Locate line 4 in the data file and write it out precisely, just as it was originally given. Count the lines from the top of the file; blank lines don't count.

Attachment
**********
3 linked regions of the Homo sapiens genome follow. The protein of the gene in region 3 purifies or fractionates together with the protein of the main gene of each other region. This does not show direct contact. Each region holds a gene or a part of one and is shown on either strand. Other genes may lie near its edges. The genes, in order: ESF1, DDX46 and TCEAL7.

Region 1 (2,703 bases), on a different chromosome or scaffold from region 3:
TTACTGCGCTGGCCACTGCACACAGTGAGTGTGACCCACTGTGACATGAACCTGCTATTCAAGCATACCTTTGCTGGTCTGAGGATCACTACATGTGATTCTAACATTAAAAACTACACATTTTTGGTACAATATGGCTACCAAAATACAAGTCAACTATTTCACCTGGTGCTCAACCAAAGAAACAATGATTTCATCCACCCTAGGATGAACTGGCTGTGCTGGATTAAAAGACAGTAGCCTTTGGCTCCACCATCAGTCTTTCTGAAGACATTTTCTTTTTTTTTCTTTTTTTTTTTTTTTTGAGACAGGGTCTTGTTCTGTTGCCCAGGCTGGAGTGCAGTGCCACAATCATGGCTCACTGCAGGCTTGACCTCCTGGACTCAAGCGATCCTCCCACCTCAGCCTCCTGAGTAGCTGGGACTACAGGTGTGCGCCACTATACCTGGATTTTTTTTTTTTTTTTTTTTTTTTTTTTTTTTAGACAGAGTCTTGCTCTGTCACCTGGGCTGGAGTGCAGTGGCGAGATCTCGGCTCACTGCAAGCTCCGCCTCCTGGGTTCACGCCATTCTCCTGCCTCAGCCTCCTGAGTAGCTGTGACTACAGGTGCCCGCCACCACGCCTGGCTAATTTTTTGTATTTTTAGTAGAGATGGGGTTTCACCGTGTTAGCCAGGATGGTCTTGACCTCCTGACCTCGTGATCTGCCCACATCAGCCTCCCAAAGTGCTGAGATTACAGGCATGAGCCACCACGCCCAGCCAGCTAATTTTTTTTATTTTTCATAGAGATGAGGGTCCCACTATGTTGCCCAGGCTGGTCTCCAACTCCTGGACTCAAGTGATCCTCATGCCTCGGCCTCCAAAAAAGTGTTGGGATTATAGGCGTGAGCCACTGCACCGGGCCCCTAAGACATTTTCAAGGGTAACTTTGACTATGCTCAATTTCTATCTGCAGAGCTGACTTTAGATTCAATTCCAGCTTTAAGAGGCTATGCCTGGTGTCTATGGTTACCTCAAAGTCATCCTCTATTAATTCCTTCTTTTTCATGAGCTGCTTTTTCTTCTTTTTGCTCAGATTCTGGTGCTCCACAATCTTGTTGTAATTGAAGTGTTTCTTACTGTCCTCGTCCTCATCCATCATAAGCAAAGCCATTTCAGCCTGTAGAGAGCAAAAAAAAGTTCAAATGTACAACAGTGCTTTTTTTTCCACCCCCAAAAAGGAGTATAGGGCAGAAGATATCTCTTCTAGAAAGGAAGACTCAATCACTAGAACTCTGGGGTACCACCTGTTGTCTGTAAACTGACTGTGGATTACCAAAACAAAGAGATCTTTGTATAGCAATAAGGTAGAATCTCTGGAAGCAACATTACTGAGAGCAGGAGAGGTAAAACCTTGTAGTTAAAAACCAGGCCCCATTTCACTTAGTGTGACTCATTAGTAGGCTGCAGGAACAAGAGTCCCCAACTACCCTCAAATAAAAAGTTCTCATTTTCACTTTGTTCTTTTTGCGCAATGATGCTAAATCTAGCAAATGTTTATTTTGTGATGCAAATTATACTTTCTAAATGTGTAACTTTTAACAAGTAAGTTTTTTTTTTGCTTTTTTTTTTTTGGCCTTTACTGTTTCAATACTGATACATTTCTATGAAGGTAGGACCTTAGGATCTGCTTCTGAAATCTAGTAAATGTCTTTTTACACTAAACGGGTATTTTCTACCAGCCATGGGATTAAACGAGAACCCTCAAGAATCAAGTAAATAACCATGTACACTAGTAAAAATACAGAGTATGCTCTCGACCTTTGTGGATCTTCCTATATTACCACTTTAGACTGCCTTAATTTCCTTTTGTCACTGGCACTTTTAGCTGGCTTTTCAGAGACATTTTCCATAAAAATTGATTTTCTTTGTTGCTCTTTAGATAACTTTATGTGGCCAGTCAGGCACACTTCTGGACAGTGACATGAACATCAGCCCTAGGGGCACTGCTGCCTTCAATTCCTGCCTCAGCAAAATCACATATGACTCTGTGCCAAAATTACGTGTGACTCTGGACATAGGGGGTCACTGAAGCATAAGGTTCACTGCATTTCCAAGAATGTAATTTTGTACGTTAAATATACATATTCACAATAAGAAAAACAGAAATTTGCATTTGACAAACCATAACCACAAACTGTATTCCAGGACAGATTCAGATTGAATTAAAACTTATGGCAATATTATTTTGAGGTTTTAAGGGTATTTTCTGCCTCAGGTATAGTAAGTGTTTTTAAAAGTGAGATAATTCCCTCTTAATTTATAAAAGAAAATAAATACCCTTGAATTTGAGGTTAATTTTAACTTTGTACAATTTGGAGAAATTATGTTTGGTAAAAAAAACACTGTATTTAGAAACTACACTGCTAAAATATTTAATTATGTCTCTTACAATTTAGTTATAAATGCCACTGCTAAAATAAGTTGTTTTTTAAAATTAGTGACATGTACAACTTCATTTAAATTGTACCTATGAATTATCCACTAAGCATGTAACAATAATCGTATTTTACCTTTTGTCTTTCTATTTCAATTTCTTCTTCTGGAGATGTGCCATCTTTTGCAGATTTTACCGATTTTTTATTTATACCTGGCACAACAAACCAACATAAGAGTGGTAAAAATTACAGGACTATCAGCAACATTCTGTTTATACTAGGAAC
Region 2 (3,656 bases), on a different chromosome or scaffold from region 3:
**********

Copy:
Region 2 (3,656 bases), on a different chromosome or scaffold from region 3: